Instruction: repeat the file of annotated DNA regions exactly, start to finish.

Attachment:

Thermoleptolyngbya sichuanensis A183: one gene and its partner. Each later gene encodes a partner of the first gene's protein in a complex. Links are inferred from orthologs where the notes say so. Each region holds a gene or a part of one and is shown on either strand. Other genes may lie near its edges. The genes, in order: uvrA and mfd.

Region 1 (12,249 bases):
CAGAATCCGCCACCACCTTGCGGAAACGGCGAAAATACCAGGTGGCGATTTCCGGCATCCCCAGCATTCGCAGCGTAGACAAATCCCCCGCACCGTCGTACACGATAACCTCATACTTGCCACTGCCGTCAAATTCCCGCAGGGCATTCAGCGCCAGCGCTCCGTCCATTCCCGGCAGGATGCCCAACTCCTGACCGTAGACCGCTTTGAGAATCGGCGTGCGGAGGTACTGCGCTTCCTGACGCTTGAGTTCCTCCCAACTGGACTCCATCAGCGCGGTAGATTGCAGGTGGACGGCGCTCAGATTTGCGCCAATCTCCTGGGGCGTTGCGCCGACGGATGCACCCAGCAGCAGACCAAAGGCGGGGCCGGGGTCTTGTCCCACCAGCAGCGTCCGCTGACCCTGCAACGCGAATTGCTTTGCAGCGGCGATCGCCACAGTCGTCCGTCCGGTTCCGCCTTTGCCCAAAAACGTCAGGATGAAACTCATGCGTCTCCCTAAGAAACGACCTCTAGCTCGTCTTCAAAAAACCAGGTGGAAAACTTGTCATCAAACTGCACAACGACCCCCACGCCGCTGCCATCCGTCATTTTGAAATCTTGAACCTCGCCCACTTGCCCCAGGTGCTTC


Thermoleptolyngbya sichuanensis A183: one gene and its partner. Each later gene encodes a partner of the first gene's protein in a complex. Links are inferred from orthologs where the notes say so. Each region holds a gene or a part of one and is shown on either strand. Other genes may lie near its edges. The genes, in order: uvrA and mfd.

Region 1 (12,249 bases):
CAGAATCCGCCACCACCTTGCGGAAACGGCGAAAATACCAGGTGGCGATTTCCGGCATCCCCAGCATTCGCAGCGTAGACAAATCCCCCGCACCGTCGTACACGATAACCTCATACTTGCCACTGCCGTCAAATTCCCGCAGGGCATTCAGCGCCAGCGCTCCGTCCATTCCCGGCAGGATGCCCAACTCCTGACCGTAGACCGCTTTGAGAATCGGCGTGCGGAGGTACTGCGCTTCCTGACGCTTGAGTTCCTCCCAACTGGACTCCATCAGCGCGGTAGATTGCAGGTGGACGGCGCTCAGATTTGCGCCAATCTCCTGGGGCGTTGCGCCGACGGATGCACCCAGCAGCAGACCAAAGGCGGGGCCGGGGTCTTGTCCCACCAGCAGCGTCCGCTGACCCTGCAACGCGAATTGCTTTGCAGCGGCGATCGCCACAGTCGTCCGTCCGGTTCCGCCTTTGCCCAAAAACGTCAGGATGAAACTCATGCGTCTCCCTAAGAAACGACCTCTAGCTCGTCTTCAAAAAACCAGGTGGAAAACTTGTCATCAAACTGCACAACGACCCCCACGCCGCTGCCATCCGTCATTTTGAAATCTTGAACCTCGCCCACTTGCCCCAGGTGCTTC